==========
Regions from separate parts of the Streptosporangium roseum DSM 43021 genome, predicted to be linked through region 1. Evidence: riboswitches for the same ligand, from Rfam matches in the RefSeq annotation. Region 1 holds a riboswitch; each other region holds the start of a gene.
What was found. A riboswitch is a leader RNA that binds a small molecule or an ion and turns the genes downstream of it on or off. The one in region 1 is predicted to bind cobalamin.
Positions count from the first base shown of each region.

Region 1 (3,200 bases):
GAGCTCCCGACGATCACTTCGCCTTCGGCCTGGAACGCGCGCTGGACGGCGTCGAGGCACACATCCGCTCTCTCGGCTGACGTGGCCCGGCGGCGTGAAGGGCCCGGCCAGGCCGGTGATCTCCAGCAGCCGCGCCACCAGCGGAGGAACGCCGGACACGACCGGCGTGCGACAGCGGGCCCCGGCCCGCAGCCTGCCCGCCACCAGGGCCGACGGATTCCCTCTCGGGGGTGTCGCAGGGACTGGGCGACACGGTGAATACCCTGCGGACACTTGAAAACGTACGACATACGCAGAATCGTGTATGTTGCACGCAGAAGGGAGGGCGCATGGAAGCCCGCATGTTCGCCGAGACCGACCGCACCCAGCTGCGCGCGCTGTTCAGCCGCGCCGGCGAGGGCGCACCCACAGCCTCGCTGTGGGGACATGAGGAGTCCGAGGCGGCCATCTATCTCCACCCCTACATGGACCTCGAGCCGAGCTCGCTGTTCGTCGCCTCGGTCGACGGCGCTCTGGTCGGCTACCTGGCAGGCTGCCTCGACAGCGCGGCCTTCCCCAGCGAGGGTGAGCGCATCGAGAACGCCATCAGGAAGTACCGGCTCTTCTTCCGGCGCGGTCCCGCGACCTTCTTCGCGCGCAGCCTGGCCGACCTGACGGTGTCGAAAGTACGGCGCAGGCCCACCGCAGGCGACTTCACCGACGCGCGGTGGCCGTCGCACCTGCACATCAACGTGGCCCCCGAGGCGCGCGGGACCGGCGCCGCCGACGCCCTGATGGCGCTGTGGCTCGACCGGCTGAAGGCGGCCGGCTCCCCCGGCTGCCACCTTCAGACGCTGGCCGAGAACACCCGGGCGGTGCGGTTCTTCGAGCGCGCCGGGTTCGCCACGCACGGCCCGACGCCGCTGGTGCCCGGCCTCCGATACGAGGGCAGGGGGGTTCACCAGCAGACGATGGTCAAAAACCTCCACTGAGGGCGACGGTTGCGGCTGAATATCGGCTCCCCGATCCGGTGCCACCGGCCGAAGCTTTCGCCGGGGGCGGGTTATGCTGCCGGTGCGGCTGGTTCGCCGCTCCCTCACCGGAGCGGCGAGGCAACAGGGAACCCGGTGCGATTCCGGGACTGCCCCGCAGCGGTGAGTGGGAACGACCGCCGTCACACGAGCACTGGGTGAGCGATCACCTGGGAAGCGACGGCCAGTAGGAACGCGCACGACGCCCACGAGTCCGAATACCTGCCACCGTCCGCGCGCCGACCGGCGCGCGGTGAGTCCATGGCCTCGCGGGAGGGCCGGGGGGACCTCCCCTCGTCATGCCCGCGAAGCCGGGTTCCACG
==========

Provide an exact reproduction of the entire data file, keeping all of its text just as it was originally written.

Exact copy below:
Regions from separate parts of the Streptosporangium roseum DSM 43021 genome, predicted to be linked through region 1. Evidence: riboswitches for the same ligand, from Rfam matches in the RefSeq annotation. Region 1 holds a riboswitch; each other region holds the start of a gene.
What was found. A riboswitch is a leader RNA that binds a small molecule or an ion and turns the genes downstream of it on or off. The one in region 1 is predicted to bind cobalamin.
Positions count from the first base shown of each region.

Region 1 (3,200 bases):
GAGCTCCCGACGATCACTTCGCCTTCGGCCTGGAACGCGCGCTGGACGGCGTCGAGGCACACATCCGCTCTCTCGGCTGACGTGGCCCGGCGGCGTGAAGGGCCCGGCCAGGCCGGTGATCTCCAGCAGCCGCGCCACCAGCGGAGGAACGCCGGACACGACCGGCGTGCGACAGCGGGCCCCGGCCCGCAGCCTGCCCGCCACCAGGGCCGACGGATTCCCTCTCGGGGGTGTCGCAGGGACTGGGCGACACGGTGAATACCCTGCGGACACTTGAAAACGTACGACATACGCAGAATCGTGTATGTTGCACGCAGAAGGGAGGGCGCATGGAAGCCCGCATGTTCGCCGAGACCGACCGCACCCAGCTGCGCGCGCTGTTCAGCCGCGCCGGCGAGGGCGCACCCACAGCCTCGCTGTGGGGACATGAGGAGTCCGAGGCGGCCATCTATCTCCACCCCTACATGGACCTCGAGCCGAGCTCGCTGTTCGTCGCCTCGGTCGACGGCGCTCTGGTCGGCTACCTGGCAGGCTGCCTCGACAGCGCGGCCTTCCCCAGCGAGGGTGAGCGCATCGAGAACGCCATCAGGAAGTACCGGCTCTTCTTCCGGCGCGGTCCCGCGACCTTCTTCGCGCGCAGCCTGGCCGACCTGACGGTGTCGAAAGTACGGCGCAGGCCCACCGCAGGCGACTTCACCGACGCGCGGTGGCCGTCGCACCTGCACATCAACGTGGCCCCCGAGGCGCGCGGGACCGGCGCCGCCGACGCCCTGATGGCGCTGTGGCTCGACCGGCTGAAGGCGGCCGGCTCCCCCGGCTGCCACCTTCAGACGCTGGCCGAGAACACCCGGGCGGTGCGGTTCTTCGAGCGCGCCGGGTTCGCCACGCACGGCCCGACGCCGCTGGTGCCCGGCCTCCGATACGAGGGCAGGGGGGTTCACCAGCAGACGATGGTCAAAAACCTCCACTGAGGGCGACGGTTGCGGCTGAATATCGGCTCCCCGATCCGGTGCCACCGGCCGAAGCTTTCGCCGGGGGCGGGTTATGCTGCCGGTGCGGCTGGTTCGCCGCTCCCTCACCGGAGCGGCGAGGCAACAGGGAACCCGGTGCGATTCCGGGACTGCCCCGCAGCGGTGAGTGGGAACGACCGCCGTCACACGAGCACTGGGTGAGCGATCACCTGGGAAGCGACGGCCAGTAGGAACGCGCACGACGCCCACGAGTCCGAATACCTGCCACCGTCCGCGCGCCGACCGGCGCGCGGTGAGTCCATGGCCTCGCGGGAGGGCCGGGGGGACCTCCCCTCGTCATGCCCGCGAAGCCGGGTTCCACG